Pursuing Purity Pt.5 – Make Matters Worse

30 01 2007

One of Bart Simpson’s favourite phrases is ‘I didn’t do it!’. Whatever misdemeanour the cartoon deliquent has pulled off, he constantly seems to be in denial. While John MacArthur has characterised The Simpsons as ‘plumbing the depths of moral nihilism’, its characters can very often mirror and prove to us our own behaviours in non-cartoon life. Which of us doesn’t look back to times in our lives, whether in infancy or adulthood when we have denied the things which we have obviously done wrong – whether that denial is to ourselves or to others?

One form of that denial which we engage in as adult Christians is letting ourselves off the hook too lightly when we offend God by our sin. Perhaps we take a step, entertain a thought, or make a statement which we know is offensive to our Heavenly Father. For a moment the shock and awe of our action makes our heart sink, but almost immediately we find the mechanisms of denial swinging into action. We begin to think of the comparitative innocence of our actions compared to others, we attribute our behaviours to diet/too much sleep/too little sleep/hereditary and a whole host of other factors, until we’re persuaded that our sin is something small, insignificant, not all that offensive to God. In so doing we offend our Master even more, and do untold damage to our own consciences.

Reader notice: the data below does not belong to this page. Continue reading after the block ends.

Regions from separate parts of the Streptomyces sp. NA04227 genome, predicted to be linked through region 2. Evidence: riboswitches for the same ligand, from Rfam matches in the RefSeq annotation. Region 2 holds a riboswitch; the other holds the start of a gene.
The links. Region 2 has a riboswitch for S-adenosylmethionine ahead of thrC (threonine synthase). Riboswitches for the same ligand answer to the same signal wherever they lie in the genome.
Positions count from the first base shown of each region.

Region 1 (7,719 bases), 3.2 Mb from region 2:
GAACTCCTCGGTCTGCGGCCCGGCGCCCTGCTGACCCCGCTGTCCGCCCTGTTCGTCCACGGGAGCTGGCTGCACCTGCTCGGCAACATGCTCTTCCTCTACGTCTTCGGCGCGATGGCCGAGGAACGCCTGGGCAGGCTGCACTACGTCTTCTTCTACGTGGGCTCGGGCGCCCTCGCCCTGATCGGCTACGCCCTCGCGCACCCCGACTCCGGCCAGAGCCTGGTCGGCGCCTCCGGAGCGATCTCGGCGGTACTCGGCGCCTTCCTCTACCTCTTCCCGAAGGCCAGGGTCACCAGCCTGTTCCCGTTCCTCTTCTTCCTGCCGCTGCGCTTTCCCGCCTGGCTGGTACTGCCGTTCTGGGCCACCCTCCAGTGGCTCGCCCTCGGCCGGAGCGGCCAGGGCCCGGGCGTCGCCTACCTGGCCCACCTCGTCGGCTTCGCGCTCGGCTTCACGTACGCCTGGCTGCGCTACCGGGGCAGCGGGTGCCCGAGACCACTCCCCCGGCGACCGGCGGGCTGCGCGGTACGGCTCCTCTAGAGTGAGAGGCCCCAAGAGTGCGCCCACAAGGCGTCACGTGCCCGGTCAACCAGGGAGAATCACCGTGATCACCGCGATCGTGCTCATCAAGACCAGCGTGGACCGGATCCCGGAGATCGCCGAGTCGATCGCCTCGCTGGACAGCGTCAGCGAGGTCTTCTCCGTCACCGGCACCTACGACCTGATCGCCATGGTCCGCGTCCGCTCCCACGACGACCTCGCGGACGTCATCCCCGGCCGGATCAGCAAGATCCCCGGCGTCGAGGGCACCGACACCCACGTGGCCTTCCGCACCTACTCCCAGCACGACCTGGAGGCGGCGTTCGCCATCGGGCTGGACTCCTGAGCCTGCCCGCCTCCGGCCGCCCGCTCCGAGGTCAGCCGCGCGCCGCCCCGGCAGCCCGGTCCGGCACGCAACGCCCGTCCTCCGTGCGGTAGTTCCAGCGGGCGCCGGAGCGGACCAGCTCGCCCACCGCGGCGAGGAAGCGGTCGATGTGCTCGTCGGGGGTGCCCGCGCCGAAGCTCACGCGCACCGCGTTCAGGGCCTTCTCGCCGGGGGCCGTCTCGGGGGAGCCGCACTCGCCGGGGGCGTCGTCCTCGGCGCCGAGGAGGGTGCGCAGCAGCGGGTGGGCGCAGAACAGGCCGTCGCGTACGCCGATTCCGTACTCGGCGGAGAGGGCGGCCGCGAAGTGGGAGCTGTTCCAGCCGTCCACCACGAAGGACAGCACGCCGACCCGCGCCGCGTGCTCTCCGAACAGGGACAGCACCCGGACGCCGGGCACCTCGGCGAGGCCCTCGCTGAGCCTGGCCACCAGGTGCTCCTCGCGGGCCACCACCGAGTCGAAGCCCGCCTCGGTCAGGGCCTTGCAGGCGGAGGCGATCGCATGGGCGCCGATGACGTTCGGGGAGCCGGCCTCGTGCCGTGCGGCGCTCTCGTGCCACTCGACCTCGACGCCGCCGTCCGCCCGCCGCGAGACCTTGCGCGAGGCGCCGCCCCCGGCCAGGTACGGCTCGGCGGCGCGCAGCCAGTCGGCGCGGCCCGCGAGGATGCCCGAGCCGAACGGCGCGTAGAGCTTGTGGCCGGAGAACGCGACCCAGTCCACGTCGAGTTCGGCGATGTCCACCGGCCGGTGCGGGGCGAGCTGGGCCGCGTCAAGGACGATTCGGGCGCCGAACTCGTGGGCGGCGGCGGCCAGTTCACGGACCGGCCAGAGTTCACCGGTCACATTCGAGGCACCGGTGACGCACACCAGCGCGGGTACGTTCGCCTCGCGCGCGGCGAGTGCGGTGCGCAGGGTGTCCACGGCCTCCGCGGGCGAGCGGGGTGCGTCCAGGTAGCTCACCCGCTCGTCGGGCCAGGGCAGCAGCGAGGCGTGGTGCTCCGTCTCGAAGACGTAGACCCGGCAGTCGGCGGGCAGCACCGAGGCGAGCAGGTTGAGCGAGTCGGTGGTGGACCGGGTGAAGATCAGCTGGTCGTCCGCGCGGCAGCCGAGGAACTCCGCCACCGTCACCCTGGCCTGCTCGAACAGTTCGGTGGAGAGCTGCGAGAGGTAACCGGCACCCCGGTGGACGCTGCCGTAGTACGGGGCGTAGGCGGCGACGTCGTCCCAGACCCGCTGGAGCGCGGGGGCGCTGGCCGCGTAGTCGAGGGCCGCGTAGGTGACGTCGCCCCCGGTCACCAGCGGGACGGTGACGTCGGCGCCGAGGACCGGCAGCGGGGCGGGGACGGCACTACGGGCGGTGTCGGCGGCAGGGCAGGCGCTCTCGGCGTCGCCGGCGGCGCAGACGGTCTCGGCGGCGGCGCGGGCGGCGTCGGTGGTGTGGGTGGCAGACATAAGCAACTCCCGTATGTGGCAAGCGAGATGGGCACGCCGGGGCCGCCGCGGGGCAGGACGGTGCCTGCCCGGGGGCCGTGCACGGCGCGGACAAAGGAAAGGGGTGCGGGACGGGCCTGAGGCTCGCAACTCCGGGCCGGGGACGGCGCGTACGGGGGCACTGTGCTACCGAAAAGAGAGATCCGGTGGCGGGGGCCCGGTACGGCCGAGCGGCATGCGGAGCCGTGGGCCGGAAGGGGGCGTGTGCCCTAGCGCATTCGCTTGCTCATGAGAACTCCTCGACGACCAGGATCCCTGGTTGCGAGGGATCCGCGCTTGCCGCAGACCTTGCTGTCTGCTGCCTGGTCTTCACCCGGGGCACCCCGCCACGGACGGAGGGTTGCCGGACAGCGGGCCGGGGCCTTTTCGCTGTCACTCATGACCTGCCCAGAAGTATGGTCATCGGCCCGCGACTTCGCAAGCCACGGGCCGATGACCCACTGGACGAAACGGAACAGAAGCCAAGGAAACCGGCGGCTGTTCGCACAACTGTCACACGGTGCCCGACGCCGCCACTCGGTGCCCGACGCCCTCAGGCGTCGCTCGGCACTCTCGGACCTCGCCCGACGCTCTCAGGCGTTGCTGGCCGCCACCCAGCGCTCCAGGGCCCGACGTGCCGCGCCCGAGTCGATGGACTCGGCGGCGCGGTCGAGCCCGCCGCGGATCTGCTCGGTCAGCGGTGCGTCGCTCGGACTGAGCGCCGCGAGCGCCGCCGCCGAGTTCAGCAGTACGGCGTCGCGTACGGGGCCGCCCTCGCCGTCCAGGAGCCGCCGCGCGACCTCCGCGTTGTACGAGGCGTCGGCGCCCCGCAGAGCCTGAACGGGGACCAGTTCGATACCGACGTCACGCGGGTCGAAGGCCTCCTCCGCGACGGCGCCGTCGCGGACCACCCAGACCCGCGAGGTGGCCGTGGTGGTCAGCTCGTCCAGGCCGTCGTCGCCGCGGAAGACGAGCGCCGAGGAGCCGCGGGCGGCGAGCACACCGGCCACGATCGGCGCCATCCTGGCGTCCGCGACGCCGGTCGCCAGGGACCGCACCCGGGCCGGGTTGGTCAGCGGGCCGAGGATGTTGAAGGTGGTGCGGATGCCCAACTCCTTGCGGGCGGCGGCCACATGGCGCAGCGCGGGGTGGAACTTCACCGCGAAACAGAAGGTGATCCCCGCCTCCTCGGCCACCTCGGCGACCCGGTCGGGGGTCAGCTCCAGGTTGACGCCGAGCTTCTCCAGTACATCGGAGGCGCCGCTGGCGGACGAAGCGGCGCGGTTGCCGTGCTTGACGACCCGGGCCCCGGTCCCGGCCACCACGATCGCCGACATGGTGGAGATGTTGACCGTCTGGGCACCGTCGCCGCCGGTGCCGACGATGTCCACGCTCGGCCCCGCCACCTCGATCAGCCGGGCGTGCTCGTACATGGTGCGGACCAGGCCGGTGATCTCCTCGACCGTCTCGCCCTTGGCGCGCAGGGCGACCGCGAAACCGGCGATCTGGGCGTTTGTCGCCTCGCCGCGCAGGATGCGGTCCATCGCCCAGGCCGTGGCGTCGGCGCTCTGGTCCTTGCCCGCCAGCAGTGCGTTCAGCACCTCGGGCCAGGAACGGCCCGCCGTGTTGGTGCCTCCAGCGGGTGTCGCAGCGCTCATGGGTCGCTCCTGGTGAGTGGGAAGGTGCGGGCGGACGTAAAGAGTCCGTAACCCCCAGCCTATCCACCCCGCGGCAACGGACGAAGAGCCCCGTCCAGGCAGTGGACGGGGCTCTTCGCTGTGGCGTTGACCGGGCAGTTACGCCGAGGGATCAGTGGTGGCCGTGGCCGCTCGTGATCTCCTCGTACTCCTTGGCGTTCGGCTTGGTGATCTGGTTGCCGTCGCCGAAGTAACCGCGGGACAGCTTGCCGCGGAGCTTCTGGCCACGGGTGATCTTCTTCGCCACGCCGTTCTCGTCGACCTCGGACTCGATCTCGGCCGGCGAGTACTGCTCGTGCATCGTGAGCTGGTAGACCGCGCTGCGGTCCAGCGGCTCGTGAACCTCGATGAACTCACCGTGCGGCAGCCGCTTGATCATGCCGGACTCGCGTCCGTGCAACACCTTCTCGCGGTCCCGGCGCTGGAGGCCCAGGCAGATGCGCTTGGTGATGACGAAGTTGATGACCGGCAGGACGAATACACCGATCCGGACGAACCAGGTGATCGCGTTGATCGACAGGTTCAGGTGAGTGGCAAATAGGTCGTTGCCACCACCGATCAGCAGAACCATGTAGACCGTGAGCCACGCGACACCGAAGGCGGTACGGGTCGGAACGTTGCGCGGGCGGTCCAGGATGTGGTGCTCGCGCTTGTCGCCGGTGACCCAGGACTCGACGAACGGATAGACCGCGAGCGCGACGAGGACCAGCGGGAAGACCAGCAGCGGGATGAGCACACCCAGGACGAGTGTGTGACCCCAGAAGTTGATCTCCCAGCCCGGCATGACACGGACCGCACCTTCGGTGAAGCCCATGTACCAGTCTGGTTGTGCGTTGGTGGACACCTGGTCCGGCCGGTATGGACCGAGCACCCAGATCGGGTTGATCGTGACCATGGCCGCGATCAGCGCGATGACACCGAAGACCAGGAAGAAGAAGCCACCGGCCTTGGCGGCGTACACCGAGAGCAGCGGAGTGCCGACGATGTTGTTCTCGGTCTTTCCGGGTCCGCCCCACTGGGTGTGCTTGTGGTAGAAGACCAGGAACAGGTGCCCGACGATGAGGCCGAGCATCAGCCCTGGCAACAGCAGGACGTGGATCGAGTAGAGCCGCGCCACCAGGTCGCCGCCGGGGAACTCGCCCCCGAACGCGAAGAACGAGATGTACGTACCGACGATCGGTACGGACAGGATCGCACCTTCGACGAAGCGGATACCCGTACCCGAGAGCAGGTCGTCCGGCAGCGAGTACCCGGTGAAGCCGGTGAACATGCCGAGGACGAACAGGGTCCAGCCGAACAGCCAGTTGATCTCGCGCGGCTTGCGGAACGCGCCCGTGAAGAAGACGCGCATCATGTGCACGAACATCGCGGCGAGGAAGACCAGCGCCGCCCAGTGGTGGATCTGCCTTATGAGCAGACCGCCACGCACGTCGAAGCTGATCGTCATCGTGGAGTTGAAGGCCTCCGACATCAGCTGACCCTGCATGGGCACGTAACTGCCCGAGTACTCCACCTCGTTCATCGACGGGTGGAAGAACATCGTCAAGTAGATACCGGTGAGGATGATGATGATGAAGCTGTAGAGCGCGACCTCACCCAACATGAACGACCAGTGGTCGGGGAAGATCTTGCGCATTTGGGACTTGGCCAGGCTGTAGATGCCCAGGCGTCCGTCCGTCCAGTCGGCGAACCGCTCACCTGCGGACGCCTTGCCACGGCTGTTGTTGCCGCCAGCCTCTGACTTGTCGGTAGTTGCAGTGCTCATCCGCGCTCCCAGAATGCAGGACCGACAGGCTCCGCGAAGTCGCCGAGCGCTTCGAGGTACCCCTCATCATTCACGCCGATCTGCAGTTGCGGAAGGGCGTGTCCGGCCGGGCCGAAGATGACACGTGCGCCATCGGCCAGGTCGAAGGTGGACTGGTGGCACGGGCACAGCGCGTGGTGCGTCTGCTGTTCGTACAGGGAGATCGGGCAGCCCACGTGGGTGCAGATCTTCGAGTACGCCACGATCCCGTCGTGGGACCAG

John Owen writes against precisely this behaviour in The Mortification of Sin. People in the seventeenth century must have been every bit as good at Bart Simpson behaviour as we are today, and so Owen leaves them no quarter for self-commendation in their sin. Rather, he counsels them to make matters worse, to dwell in detail on the offense of their sin, in order that their repentance might be deep and true, their mortification of sin genuine and lasting. His words pack tremendous weight in helping us to watch our own hearts:

“Bring thy lust to the gospel – not for relief, but for farther conviction of its guilt; look on Him whom thou hast pierced, and be in bitterness. Say to thy soul ‘What have I done? What love, what mercy, what blood, what grace have I despised and trampled on ? Is this the return I make to the Father for His love, to the Son for His blood, to the Holy Ghost for His grace?”

In the area of personal holiness things really must get worse before they can get better! Mortification isn’t a matter of ‘I didn’t do it’ psychology, but ‘I did do it against God’ theology. Such reasoning will not be pleasant for us, but will yield rich benefits of true holiness if we see our sin in the light of God’s salvation.

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